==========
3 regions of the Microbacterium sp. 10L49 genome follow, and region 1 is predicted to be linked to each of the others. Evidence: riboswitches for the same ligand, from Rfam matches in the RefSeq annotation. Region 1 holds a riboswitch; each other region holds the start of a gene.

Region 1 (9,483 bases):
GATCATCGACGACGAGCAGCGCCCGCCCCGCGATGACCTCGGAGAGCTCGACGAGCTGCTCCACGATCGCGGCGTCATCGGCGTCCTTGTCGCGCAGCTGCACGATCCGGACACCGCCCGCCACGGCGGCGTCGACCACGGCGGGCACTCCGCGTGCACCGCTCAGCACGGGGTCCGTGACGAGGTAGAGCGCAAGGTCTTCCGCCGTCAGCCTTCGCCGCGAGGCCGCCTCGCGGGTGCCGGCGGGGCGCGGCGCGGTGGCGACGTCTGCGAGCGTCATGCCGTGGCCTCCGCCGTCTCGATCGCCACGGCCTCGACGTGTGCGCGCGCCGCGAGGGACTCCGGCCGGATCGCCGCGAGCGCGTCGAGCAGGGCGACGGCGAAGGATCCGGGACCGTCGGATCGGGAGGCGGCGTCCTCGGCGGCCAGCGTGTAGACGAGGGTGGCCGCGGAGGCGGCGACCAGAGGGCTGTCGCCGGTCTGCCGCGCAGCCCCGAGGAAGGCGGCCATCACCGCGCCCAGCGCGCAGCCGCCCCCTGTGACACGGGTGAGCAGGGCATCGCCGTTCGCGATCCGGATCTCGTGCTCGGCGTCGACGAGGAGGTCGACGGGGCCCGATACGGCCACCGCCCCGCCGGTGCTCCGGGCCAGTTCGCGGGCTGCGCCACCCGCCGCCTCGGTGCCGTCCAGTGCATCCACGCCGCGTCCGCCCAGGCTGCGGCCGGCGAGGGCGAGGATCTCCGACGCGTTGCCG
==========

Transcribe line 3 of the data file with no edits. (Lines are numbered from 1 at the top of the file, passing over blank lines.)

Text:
GATCATCGACGACGAGCAGCGCCCGCCCCGCGATGACCTCGGAGAGCTCGACGAGCTGCTCCACGATCGCGGCGTCATCGGCGTCCTTGTCGCGCAGCTGCACGATCCGGACACCGCCCGCCACGGCGGCGTCGACCACGGCGGGCACTCCGCGTGCACCGCTCAGCACGGGGTCCGTGACGAGGTAGAGCGCAAGGTCTTCCGCCGTCAGCCTTCGCCGCGAGGCCGCCTCGCGGGTGCCGGCGGGGCGCGGCGCGGTGGCGACGTCTGCGAGCGTCATGCCGTGGCCTCCGCCGTCTCGATCGCCACGGCCTCGACGTGTGCGCGCGCCGCGAGGGACTCCGGCCGGATCGCCGCGAGCGCGTCGAGCAGGGCGACGGCGAAGGATCCGGGACCGTCGGATCGGGAGGCGGCGTCCTCGGCGGCCAGCGTGTAGACGAGGGTGGCCGCGGAGGCGGCGACCAGAGGGCTGTCGCCGGTCTGCCGCGCAGCCCCGAGGAAGGCGGCCATCACCGCGCCCAGCGCGCAGCCGCCCCCTGTGACACGGGTGAGCAGGGCATCGCCGTTCGCGATCCGGATCTCGTGCTCGGCGTCGACGAGGAGGTCGACGGGGCCCGATACGGCCACCGCCCCGCCGGTGCTCCGGGCCAGTTCGCGGGCTGCGCCACCCGCCGCCTCGGTGCCGTCCAGTGCATCCACGCCGCGTCCGCCCAGGCTGCGGCCGGCGAGGGCGAGGATCTCCGACGCGTTGCCG